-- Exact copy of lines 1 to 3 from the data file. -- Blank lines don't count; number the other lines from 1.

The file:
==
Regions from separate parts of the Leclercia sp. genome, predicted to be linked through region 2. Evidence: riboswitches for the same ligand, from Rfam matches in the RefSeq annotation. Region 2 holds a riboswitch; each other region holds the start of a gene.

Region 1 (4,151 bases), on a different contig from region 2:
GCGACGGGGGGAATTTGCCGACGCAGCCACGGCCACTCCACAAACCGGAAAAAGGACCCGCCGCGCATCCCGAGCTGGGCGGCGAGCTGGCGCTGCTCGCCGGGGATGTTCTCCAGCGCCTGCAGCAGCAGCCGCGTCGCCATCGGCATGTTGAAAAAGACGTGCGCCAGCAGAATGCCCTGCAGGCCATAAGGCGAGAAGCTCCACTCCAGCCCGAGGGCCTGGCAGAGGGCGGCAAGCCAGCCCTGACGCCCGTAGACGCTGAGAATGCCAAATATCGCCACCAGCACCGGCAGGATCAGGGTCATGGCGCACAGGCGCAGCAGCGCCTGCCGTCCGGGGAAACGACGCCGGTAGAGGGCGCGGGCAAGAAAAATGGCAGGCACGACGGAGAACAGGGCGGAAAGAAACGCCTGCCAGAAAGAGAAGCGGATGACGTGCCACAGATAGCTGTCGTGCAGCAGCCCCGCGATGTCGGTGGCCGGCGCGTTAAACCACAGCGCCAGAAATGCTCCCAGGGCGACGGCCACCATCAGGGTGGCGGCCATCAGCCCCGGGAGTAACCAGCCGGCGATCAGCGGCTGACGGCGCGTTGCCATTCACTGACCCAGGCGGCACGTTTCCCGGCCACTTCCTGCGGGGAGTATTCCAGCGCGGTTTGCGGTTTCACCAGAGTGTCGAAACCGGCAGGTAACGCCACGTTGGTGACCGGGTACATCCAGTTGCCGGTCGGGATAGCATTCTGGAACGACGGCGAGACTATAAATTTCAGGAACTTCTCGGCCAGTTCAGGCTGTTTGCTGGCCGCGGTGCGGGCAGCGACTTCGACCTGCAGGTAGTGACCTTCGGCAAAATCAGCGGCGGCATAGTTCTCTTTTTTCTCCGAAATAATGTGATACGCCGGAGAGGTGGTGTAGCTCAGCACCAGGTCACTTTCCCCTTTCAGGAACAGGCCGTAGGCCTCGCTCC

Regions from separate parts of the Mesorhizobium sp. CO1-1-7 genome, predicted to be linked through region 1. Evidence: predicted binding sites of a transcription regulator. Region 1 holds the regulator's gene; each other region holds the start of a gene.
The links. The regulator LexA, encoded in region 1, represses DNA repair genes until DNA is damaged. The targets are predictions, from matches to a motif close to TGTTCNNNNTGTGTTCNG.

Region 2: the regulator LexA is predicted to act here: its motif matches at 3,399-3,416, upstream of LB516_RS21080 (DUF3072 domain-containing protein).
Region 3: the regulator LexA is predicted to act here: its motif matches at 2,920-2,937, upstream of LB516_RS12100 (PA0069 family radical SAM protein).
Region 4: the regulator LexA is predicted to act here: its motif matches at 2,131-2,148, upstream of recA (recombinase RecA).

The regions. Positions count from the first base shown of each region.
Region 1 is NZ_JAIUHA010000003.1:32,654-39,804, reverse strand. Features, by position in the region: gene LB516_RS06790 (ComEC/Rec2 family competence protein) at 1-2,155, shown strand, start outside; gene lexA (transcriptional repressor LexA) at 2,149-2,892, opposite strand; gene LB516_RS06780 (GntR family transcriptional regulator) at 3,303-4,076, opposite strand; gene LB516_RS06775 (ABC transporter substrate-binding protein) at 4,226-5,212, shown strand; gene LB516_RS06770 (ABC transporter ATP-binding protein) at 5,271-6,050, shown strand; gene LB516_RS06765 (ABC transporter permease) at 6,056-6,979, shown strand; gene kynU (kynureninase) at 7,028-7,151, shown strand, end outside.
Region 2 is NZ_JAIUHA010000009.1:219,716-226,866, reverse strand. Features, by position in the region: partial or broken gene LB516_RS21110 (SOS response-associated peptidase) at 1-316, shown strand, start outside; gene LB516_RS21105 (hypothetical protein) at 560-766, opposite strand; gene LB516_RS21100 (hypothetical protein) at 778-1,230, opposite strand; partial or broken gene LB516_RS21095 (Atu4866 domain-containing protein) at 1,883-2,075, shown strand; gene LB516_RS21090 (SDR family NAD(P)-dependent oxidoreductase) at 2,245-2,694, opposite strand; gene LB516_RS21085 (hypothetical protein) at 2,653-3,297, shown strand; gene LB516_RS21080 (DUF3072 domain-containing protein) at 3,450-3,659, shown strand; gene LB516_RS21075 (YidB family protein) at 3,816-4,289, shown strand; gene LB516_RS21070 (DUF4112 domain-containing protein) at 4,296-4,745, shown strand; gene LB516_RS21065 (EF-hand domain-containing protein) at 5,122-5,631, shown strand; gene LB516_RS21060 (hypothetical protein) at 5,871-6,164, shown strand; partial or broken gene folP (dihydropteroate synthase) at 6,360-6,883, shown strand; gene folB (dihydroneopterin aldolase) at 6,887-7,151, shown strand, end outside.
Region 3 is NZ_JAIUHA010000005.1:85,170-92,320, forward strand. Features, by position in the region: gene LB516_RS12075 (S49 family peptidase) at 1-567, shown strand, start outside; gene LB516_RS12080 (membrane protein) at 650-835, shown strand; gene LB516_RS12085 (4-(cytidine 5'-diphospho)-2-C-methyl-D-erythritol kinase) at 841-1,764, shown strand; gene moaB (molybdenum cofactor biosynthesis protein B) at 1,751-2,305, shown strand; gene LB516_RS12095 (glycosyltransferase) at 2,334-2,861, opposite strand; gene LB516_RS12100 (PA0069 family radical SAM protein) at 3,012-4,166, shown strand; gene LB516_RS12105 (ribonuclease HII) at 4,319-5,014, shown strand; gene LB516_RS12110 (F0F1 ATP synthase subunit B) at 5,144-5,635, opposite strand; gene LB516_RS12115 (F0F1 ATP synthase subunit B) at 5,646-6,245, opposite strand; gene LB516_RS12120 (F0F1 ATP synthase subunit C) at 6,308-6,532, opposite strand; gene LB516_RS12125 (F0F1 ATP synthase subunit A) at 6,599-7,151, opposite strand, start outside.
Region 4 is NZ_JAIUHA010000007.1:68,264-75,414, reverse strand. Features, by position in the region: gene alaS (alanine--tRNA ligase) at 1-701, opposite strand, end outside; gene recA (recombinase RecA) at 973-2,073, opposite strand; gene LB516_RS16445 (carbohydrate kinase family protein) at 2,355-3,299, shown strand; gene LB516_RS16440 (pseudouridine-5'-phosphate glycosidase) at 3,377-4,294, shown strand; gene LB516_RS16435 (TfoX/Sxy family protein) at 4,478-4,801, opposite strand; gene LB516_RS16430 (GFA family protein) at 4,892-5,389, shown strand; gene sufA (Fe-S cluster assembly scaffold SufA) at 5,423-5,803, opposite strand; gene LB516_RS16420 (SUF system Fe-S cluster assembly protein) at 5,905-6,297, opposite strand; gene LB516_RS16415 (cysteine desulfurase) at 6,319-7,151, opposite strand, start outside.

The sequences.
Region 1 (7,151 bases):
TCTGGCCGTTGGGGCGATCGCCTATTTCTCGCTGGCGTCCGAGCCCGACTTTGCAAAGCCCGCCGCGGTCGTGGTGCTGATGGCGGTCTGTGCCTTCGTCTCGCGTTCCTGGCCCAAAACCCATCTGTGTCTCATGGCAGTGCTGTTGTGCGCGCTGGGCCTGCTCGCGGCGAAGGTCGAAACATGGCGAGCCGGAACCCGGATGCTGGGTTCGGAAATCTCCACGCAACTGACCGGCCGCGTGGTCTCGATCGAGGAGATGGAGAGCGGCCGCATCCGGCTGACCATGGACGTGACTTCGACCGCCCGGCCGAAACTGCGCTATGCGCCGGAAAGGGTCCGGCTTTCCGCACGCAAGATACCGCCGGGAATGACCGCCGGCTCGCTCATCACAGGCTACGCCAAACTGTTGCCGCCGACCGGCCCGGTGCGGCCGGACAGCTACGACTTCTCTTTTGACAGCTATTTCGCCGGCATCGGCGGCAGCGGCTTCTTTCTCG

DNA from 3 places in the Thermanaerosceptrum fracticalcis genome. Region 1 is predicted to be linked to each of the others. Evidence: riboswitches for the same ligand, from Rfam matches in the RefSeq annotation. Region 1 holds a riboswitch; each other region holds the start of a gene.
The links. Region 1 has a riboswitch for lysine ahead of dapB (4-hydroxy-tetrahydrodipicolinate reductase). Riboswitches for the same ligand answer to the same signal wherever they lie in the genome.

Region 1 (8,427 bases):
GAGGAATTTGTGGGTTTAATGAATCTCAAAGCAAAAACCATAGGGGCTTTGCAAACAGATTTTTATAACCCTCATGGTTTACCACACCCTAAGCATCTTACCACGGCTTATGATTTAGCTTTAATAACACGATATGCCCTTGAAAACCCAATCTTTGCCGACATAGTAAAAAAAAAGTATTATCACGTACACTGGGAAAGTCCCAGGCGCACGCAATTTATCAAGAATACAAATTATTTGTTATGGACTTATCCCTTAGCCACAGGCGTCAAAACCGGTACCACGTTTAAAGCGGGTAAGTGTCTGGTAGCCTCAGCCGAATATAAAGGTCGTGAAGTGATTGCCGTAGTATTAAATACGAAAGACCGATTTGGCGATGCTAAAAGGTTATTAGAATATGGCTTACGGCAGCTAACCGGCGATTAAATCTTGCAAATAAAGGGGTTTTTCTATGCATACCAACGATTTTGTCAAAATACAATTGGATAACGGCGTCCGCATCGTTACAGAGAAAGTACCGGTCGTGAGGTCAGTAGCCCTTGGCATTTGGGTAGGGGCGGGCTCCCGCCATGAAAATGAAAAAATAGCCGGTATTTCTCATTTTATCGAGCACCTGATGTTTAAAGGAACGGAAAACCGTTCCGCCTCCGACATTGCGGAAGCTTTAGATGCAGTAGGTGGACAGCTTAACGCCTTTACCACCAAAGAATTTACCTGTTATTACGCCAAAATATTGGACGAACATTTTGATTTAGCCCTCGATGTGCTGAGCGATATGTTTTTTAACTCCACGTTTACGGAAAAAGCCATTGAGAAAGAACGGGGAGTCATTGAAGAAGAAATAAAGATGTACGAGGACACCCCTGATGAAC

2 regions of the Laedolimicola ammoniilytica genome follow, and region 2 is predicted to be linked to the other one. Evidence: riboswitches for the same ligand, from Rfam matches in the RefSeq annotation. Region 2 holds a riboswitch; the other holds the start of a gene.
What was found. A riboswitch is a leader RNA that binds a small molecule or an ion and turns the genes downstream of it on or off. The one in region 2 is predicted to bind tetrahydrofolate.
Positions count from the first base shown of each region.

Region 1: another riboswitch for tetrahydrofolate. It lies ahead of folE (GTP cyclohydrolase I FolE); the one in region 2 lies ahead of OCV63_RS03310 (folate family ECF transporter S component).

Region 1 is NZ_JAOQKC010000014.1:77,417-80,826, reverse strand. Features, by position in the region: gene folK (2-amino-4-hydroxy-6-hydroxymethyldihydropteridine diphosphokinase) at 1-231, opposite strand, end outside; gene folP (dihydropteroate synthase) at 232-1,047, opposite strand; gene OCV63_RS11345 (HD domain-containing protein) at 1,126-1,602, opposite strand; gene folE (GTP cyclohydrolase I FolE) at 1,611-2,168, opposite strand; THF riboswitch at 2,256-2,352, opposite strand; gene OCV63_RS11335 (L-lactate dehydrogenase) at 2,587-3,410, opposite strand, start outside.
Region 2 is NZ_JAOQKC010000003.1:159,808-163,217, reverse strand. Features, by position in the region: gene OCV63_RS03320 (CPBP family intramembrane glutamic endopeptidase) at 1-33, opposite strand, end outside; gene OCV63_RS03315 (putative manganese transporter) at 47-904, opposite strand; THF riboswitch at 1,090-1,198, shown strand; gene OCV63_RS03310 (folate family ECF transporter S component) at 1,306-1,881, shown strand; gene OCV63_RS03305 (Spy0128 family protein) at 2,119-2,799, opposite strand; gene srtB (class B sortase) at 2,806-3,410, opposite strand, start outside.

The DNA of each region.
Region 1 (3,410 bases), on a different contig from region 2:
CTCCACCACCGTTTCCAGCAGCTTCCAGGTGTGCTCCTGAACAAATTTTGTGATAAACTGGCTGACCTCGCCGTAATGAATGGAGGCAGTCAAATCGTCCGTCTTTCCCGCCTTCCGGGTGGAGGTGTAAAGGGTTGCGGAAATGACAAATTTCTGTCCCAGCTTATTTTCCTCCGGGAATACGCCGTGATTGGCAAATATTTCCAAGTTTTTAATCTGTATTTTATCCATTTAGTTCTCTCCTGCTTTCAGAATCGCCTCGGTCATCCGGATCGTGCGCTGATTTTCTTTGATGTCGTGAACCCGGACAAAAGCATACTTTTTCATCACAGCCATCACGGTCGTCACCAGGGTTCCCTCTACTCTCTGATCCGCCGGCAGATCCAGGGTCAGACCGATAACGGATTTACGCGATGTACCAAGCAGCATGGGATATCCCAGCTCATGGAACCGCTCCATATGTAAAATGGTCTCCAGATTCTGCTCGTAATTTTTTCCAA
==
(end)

Regions from separate parts of the Leclercia sp. genome, predicted to be linked through region 2. Evidence: riboswitches for the same ligand, from Rfam matches in the RefSeq annotation. Region 2 holds a riboswitch; each other region holds the start of a gene.

Region 1 (4,151 bases), on a different contig from region 2:
GCGACGGGGGGAATTTGCCGACGCAGCCACGGCCACTCCACAAACCGGAAAAAGGACCCGCCGCGCATCCCGAGCTGGGCGGCGAGCTGGCGCTGCTCGCCGGGGATGTTCTCCAGCGCCTGCAGCAGCAGCCGCGTCGCCATCGGCATGTTGAAAAAGACGTGCGCCAGCAGAATGCCCTGCAGGCCATAAGGCGAGAAGCTCCACTCCAGCCCGAGGGCCTGGCAGAGGGCGGCAAGCCAGCCCTGACGCCCGTAGACGCTGAGAATGCCAAATATCGCCACCAGCACCGGCAGGATCAGGGTCATGGCGCACAGGCGCAGCAGCGCCTGCCGTCCGGGGAAACGACGCCGGTAGAGGGCGCGGGCAAGAAAAATGGCAGGCACGACGGAGAACAGGGCGGAAAGAAACGCCTGCCAGAAAGAGAAGCGGATGACGTGCCACAGATAGCTGTCGTGCAGCAGCCCCGCGATGTCGGTGGCCGGCGCGTTAAACCACAGCGCCAGAAATGCTCCCAGGGCGACGGCCACCATCAGGGTGGCGGCCATCAGCCCCGGGAGTAACCAGCCGGCGATCAGCGGCTGACGGCGCGTTGCCATTCACTGACCCAGGCGGCACGTTTCCCGGCCACTTCCTGCGGGGAGTATTCCAGCGCGGTTTGCGGTTTCACCAGAGTGTCGAAACCGGCAGGTAACGCCACGTTGGTGACCGGGTACATCCAGTTGCCGGTCGGGATAGCATTCTGGAACGACGGCGAGACTATAAATTTCAGGAACTTCTCGGCCAGTTCAGGCTGTTTGCTGGCCGCGGTGCGGGCAGCGACTTCGACCTGCAGGTAGTGACCTTCGGCAAAATCAGCGGCGGCATAGTTCTCTTTTTTCTCCGAAATAATGTGATACGCCGGAGAGGTGGTGTAGCTCAGCACCAGGTCACTTTCCCCTTTCAGGAACAGGCCGTAGGCCTCGCTCC